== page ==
Digital Devices: Nine Theses

Law, John; Ruppert, Evelyn and Savage, Mike. 2010. Digital Devices: Nine Theses. CRESC. [Other]

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Abstract or Description

The aim of the paper is to intervene in debates about the digital and in particular three kinds of framings: those that imagine the digital in terms of epochal shifts, or as representing a new era of mobility and flow, or as redefining life. Instead, we explore the lively, productive and performative qualities of the digital by attending to the specificities of digital devices and how they interact, and sometimes compete, with older devices and their capacity to mobilise and materialise social and other relations. Building on recent work at CRESC on the Social Life of Methods, we recommend a genealogical approach that is alive to the ways in which digital devices are simultaneously shaped by the social world, and can in turn become agents that shape that world. This calls for attending to the specificities of digital devices themselves, how they are varied and composed of diverse socio-technical arrangements, and are enrolled in the creation of new knowledge spaces, institutions and actors. Rather than exploring what large-scale changes can be revealed and understood through the digital, we argue for explorations of how digital devices themselves are materially implicated in the production and performance of contemporary sociality. To that end we offer nine theses under the following headings: transactional actors; heterogeneity; visualisation; continuous time; whole populations; granularity; expertise; mobile and mobilising; and non-coherence.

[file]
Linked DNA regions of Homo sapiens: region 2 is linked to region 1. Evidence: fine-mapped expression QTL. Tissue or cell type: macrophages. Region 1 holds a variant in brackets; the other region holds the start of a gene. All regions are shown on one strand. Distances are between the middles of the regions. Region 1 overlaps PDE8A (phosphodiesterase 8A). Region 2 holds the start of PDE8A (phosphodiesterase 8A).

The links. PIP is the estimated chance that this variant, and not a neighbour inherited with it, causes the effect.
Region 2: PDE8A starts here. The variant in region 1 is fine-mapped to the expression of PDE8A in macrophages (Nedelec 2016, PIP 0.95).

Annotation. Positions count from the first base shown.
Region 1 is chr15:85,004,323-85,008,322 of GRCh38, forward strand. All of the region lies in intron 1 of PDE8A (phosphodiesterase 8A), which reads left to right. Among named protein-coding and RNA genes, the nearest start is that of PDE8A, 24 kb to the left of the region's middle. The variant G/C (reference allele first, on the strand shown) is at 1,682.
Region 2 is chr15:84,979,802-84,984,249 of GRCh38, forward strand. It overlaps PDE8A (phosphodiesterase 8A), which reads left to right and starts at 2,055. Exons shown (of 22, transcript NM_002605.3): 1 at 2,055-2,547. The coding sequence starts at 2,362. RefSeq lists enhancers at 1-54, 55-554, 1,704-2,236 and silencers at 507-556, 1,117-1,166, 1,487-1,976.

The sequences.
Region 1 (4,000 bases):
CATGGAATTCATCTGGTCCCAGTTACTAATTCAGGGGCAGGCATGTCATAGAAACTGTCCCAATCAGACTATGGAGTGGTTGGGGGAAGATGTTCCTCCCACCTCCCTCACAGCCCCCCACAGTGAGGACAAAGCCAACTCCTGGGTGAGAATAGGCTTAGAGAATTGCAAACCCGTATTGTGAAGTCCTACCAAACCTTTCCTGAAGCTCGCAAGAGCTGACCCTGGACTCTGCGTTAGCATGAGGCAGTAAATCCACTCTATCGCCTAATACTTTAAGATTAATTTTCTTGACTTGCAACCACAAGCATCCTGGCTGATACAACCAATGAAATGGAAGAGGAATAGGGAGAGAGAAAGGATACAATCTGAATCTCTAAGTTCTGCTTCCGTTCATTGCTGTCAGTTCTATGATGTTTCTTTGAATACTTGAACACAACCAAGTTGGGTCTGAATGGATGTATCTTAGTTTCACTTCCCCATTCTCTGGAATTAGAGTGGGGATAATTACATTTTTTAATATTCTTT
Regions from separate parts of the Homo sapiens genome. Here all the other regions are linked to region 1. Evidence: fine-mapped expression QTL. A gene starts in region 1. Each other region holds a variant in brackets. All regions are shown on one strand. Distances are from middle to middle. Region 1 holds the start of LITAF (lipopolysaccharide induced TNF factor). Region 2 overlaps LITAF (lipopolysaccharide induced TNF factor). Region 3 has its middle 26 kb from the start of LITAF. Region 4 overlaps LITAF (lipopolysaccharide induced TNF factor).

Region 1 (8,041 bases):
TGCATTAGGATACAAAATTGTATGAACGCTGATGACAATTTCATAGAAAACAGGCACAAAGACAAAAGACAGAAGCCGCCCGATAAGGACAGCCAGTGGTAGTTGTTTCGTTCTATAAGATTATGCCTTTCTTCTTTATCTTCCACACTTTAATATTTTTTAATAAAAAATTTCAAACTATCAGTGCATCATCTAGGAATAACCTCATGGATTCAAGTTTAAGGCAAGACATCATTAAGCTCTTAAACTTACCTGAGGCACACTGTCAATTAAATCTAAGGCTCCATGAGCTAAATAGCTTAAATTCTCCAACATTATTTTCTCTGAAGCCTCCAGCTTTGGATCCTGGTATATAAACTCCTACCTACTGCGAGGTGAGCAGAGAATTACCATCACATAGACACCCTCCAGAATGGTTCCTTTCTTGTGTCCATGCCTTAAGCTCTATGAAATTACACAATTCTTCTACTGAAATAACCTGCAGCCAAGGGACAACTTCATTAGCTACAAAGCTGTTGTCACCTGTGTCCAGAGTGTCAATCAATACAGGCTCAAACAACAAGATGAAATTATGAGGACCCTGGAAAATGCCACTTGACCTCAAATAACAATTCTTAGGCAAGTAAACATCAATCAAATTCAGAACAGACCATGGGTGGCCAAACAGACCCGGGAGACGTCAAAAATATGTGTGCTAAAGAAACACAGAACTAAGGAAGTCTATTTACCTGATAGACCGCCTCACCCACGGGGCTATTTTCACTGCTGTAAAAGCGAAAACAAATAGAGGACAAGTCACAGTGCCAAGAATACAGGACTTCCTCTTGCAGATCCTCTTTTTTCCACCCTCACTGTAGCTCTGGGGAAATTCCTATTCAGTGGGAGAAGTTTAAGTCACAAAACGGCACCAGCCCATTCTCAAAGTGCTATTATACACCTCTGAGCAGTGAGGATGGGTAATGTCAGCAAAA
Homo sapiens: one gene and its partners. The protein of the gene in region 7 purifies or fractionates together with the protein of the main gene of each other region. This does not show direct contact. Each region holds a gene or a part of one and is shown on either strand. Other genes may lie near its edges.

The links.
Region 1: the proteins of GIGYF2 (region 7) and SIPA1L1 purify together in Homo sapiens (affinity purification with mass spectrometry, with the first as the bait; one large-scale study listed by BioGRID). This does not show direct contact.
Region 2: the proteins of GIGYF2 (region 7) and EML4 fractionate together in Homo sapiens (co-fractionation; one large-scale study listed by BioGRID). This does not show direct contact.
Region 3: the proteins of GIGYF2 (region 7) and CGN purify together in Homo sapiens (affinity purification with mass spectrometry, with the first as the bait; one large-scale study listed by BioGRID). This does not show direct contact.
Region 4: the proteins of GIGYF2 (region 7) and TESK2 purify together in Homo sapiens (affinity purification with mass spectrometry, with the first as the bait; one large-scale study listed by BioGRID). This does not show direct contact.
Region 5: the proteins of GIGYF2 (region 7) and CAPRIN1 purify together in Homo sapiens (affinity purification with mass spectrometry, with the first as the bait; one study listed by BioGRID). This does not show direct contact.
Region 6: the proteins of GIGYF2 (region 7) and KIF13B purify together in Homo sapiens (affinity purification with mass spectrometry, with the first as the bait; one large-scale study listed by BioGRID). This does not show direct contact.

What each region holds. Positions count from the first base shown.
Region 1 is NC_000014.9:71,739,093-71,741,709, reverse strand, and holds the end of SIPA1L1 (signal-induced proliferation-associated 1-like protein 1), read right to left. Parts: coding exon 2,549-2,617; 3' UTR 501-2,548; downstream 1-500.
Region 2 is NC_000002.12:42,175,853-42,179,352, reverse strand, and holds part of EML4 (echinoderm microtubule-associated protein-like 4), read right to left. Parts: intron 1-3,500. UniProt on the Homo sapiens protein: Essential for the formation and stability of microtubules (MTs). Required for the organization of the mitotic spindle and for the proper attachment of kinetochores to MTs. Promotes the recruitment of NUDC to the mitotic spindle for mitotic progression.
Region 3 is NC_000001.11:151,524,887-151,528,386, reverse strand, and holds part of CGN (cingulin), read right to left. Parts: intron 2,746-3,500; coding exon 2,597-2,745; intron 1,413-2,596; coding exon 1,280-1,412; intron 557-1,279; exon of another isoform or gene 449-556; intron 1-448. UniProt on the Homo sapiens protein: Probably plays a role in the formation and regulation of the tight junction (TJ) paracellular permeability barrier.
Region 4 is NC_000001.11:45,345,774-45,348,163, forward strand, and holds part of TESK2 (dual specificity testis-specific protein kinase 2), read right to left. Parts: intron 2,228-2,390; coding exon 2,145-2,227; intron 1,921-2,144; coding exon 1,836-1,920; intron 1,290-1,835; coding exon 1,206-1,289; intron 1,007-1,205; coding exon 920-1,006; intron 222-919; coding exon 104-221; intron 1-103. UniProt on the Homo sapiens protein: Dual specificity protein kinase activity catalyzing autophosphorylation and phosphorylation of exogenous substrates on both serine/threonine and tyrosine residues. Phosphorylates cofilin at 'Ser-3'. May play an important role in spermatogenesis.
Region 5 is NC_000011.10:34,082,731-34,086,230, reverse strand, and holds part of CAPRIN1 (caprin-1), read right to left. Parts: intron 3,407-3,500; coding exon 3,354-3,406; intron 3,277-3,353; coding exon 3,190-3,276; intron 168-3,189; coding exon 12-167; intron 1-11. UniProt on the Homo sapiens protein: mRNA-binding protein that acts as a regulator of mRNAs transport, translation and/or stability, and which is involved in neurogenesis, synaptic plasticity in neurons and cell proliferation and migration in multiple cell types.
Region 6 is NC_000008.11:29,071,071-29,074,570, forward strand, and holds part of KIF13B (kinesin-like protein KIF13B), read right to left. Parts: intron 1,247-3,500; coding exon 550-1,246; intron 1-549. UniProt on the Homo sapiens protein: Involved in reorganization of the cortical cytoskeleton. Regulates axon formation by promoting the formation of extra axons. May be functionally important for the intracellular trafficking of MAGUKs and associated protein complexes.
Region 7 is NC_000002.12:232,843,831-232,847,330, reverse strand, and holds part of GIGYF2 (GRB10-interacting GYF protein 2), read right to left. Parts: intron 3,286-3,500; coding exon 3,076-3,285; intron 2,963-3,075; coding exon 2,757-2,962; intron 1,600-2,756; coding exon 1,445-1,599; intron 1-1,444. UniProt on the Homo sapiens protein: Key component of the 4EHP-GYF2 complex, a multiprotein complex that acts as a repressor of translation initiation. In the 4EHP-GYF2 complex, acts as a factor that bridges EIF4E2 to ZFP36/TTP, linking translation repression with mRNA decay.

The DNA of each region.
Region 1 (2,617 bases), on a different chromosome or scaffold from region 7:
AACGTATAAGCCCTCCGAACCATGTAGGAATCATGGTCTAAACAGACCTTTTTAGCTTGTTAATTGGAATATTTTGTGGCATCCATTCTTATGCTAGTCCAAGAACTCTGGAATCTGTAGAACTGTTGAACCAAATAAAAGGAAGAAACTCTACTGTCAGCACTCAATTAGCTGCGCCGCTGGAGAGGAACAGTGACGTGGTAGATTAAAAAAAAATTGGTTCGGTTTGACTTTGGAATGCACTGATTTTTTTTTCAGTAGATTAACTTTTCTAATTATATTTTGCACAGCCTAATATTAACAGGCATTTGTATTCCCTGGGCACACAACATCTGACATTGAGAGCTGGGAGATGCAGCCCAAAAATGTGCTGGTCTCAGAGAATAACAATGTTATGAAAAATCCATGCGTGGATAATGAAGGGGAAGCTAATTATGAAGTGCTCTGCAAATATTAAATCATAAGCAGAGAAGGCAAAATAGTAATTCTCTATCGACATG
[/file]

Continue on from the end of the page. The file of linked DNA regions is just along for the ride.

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December 2010

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29 Apr 2013 13:17

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29 Apr 2020 15:50


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